This past week also has seen a bit of a shake-up in management at local Infinity stations. Word is that starting July 5, sports talk WXYT-AM (1270) will have a new program manager. Dan Zampillo, most recently at Ohio State flagship WBNS-AM in Columbus and previously at Infinity sports WSCR (“The Score”) in Chicago, will assume the PD’s chair vacated about a month ago by Kevin Graham, who is now out in Salt Lake City.

In other conference room news, Infinity is bringing in a new general manager to run oldies WOMC-FM (104.3), as current boss Steve Schram gets relegated to handling country WYCD-FM (99.5). The new blood in Ferndale at ’OMC is Kevin Murphy, who we understand comes to Motown from Rochester, N.Y. Schram, who is well respected and knows the oldies format well, will need to schedule more trips to the country music capital of Nashville. Personally, I don’t understand the logic of this move.

Coming attractions: Reports still say that urban contemporary WDTJ-FM (105.9), known as Jams, and urban oldies WDMK-FM (102.7), known as Kiss, will flip dial positions as Tom Joyner segues from urban pop WMXD-FM (92.3) to WDMK. And long-promised Radio Disney WFDF-AM (910) is slated to premiere in the Detroit area by early July with programming for kids. The Flint station’s transmitter’s been moved down to out near Metro Airport to make it easier for us to get Goofy.

Set Your Dials: “Somewhere In Time” pulls out all the stops with a big pipe organ music show, at 6 p.m. Sunday on Christian WMUZ-FM (103.5). Local jazz great Donald Walden and a sextet play live music 7 p.m. Tuesday on the Ed Love Show on public WDET-FM (101.9).

Art Vuolo has published the Radio Guide for more than 30 years and runs Vuolovideo.com.


Reprinted from the Daily Oakland Press, June 27, 2005

By: Mike Austerman

Ever had trouble getting a clear (or any) AM or FM signal in your office building or plant? Your options have gotten a lot better lately.

Talker WKRK-FM (97.1), sports WXYT-AM (1270) and soft rock WMGC-FM (105.1) all now offer much of their programming over the Internet, joining numerous other stations in town with that feature.

Here’s the list of local stations with an Internet simulcast that I’m aware of: news/talk WJR-AM (760); all news WWJ-AM (950); adult urban WMXD-FM (92.3); classic rock WCSX-FM (94.7); top 40 WKQI-FM (95.5); urban WJLB-FM (97.9); soft rock WNIC-FM (100.3); hard rock WRIF-FM (101.1); public radio WDET-FM (101.9); and rock hits WDTW-FM (106.7).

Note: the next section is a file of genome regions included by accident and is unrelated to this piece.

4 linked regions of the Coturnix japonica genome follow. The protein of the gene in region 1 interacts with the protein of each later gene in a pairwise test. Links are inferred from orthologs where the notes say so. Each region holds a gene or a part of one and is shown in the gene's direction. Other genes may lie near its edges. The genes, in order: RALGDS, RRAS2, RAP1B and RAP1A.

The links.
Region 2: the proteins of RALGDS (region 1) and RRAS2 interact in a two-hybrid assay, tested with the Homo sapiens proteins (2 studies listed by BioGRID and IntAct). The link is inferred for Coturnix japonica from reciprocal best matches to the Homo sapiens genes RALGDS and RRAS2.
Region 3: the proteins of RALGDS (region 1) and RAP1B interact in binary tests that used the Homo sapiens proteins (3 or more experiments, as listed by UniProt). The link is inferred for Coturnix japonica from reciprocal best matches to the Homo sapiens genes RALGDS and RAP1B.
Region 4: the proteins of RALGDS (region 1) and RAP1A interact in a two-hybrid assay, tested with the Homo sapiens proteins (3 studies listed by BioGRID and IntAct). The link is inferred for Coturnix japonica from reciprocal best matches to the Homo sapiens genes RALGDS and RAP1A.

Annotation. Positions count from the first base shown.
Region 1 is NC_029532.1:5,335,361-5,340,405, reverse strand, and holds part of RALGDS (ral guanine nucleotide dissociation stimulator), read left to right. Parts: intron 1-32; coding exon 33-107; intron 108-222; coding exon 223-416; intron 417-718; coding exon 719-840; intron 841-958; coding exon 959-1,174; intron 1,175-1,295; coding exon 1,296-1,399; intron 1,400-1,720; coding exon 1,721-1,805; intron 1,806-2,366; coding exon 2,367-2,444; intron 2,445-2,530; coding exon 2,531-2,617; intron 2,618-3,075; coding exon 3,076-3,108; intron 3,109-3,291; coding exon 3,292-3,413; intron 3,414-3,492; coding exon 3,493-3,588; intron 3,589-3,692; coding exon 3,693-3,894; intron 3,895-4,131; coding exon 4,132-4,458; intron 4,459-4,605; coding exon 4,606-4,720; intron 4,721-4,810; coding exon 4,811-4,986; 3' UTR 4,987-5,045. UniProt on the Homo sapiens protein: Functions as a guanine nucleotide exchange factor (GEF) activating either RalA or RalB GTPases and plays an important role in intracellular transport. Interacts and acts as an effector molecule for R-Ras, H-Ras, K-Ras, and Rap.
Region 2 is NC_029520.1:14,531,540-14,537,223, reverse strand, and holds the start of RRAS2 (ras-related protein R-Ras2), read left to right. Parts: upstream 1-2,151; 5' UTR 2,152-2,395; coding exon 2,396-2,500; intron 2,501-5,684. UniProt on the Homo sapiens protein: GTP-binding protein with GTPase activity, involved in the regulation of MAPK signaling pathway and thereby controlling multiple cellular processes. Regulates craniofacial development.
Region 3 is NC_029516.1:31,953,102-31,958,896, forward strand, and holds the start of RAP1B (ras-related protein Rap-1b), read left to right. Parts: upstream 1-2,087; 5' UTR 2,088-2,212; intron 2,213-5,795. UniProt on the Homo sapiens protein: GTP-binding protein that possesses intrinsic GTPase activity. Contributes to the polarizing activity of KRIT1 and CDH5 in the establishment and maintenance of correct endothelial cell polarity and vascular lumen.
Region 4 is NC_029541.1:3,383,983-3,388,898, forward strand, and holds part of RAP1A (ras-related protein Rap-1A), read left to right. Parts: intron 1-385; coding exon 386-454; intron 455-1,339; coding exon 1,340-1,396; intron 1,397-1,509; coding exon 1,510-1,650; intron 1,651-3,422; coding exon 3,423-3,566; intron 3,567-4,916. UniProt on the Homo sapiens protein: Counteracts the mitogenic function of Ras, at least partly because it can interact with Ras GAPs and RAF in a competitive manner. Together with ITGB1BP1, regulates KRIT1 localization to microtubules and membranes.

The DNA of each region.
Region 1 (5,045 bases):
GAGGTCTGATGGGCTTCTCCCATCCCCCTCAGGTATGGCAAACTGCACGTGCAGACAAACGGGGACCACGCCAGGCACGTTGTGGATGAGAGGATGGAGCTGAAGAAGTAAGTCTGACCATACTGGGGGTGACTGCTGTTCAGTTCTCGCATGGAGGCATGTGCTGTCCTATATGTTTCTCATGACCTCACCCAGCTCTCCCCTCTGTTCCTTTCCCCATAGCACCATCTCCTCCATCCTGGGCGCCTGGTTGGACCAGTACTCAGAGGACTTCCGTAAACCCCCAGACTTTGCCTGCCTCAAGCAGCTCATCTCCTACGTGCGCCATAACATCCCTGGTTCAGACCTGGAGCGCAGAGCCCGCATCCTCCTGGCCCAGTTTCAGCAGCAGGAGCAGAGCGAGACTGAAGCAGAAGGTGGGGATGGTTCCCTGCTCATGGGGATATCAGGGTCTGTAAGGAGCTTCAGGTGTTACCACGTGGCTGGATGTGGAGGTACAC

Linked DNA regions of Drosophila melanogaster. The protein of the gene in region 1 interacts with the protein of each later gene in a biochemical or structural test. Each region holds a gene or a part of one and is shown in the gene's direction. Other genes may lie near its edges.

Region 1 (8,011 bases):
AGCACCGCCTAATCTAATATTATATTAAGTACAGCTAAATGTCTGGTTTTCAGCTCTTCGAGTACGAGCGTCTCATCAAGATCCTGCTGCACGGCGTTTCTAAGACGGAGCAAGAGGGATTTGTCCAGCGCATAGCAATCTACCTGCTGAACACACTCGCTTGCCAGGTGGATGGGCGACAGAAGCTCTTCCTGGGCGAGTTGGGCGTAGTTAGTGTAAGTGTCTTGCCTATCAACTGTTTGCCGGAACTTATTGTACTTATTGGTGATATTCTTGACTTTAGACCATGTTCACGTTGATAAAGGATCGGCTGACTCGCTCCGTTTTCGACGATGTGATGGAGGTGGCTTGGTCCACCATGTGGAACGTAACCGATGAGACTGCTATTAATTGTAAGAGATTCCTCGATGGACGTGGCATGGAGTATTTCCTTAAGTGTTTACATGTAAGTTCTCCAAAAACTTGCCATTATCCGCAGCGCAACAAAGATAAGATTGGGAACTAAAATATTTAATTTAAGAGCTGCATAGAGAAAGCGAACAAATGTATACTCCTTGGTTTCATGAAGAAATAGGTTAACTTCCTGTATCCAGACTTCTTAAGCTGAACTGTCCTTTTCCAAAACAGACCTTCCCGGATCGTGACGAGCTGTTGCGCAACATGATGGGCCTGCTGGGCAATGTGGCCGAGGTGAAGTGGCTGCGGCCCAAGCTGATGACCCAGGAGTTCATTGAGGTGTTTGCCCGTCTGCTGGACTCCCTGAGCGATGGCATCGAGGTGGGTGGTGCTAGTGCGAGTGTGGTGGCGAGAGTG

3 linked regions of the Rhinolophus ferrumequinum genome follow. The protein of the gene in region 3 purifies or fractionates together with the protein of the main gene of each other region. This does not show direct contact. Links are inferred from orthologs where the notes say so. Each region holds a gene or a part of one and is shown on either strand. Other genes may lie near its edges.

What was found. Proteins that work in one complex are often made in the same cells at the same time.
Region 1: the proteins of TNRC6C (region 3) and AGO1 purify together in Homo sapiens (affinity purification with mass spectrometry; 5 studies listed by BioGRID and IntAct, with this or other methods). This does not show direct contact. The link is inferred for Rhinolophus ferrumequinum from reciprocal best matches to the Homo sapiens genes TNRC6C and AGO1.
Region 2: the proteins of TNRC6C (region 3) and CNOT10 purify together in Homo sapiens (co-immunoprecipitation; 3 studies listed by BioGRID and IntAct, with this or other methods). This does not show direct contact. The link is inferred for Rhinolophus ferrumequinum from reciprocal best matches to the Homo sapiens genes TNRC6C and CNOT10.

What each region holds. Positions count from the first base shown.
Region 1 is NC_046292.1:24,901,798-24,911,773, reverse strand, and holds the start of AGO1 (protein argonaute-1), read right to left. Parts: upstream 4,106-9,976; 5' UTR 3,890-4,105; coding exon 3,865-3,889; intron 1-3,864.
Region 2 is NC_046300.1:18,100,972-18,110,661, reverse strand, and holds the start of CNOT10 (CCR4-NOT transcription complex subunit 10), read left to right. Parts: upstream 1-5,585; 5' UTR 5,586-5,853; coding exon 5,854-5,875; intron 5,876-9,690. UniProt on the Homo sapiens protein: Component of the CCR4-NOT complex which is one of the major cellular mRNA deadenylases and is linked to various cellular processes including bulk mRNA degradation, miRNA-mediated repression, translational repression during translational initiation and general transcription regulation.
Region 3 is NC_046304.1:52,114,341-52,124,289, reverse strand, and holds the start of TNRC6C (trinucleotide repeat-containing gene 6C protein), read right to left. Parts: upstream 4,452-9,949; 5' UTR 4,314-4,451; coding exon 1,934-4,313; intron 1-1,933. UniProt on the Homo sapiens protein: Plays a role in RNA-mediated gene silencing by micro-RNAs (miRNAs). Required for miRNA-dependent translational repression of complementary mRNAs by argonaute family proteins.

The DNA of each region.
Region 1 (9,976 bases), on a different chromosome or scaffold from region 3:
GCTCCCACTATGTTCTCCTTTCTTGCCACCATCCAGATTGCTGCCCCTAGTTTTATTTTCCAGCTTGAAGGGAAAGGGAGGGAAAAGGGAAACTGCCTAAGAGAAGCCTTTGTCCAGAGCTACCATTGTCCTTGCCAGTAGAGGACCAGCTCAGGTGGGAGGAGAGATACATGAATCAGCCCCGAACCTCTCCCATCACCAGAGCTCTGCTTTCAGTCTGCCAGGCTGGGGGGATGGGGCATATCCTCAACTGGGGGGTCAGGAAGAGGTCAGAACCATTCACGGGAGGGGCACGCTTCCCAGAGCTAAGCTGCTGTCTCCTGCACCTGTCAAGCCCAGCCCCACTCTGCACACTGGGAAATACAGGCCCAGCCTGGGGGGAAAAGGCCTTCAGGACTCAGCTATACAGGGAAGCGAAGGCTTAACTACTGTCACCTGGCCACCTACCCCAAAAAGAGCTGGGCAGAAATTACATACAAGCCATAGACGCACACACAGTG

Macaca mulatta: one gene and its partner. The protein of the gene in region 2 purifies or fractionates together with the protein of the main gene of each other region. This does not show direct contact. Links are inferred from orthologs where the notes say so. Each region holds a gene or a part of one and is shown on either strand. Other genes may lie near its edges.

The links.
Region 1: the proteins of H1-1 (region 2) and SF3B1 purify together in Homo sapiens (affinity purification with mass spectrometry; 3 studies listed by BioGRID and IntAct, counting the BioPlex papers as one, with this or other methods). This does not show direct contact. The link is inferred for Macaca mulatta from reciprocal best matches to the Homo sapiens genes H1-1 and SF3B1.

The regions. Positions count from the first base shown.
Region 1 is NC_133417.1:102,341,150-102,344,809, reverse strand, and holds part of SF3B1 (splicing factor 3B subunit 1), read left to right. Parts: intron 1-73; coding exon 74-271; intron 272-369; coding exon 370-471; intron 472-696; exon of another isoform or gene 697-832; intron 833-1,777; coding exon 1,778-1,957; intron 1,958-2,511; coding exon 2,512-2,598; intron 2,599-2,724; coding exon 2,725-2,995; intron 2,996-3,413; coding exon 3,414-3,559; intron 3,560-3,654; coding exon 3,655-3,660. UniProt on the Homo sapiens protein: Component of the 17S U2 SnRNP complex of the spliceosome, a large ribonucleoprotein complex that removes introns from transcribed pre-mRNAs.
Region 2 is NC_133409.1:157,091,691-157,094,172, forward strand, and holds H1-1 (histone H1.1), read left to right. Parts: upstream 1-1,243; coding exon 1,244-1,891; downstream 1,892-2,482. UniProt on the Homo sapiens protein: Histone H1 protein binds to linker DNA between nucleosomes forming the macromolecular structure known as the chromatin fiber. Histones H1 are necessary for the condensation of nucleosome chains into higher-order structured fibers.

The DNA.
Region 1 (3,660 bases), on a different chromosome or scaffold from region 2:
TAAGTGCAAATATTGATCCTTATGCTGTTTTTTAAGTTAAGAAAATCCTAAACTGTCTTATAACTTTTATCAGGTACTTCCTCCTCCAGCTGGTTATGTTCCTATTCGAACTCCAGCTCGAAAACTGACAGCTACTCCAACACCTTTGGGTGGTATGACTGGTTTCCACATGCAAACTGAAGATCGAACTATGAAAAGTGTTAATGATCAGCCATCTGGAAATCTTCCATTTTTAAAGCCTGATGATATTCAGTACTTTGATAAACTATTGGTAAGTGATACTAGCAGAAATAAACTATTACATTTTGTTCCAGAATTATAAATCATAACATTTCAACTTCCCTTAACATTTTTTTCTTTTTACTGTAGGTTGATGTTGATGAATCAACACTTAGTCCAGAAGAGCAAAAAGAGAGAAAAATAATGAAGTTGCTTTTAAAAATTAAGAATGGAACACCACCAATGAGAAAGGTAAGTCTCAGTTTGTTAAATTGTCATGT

In addition, progressive talk WDTW-AM (1310) and talk WDTK-AM (1400) offer Internet broadcasts of some of their syndicated shows. To access these, visit each station’s home page — and to make that easier, visit my Web site at www.michiguide.com and click on “Station Listings.”

Now that summer is in full swing, it’s time to drag out those golf clubs and get driving toward some great radio charity events scheduled for next month.

First off the tee will be the eighth annual Dick Purtan Golf Classic on July 11 (also Dick’s birthday) at Oakland University’s Katke-Cousins and Sharf championship courses. Again this year, the scramble will benefit the Gail Purtan Ovarian Cancer Research Fund at the Karmanos Cancer Institute.

The $350 cost includes 18 holes of golf, cart, lunch by Carrabba’s Italian Grill, an awards dinner featuring a show by Purtan’s People and a special gift package, too.

Dick and the gang will be broadcasting live 6-10 a.m. that morning from OU; visit www.womc.com for a registration form and more details.

Not a golfer and still want to help? Credit Union One locations are accepting donations through July 10.

And, instead of just puttering around the garden, why not get involved with the 18th annual CATCH Golf Classic on July 18 at Meadowbrook Country Club in Northville?

WJR is once again the event’s official radio station and will be covering it and interviewing local celebs. A preview party the night before will honor local sports executives.

WJR midday host and Michigan play-by-play man Frank Beckmann will be this year’s recipient of the annual Doc Fenkell Excellence in Media award. Founded by former Detroit Tigers manager Sparky Anderson, CATCH is dedicated to improving the quality of life of pediatric patients at Children’s & Henry Ford Hospitals by providing them with assistance not otherwise available.

The annual golf tournament and preview party is the charity’s flagship fund-raiser for the year. For details, visit www.catchcharity.org.

Noted: “The Handyman Show with Glenn Haege,” heard locally on sports WDFN-AM (1130), has received the Best Broadcast Report award from the National Association of Real Estate Editors.

They commented: “Haege performed a valuable radio service for homeowners ... by not only answering their call-in questions knowledgeably, but by interviewing professionals in the industry. His knowledge of the field is impressive, and his answers were easy to understand and follow.”

Well, OK — but can he help my golf game?

Set Your Dials: Former WDET-FM (101.9) host Matt Watroba’s “Folks Like Us” show has found a new home on Ypsilanti’s WEMU-FM (89.1) 2-5 p.m. Saturdays.







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About this Archive

This page is a archive of entries in the On The Radio Columns category from June 2005.

On The Radio Columns: May 2005 is the previous archive.

On The Radio Columns: July 2005 is the next archive.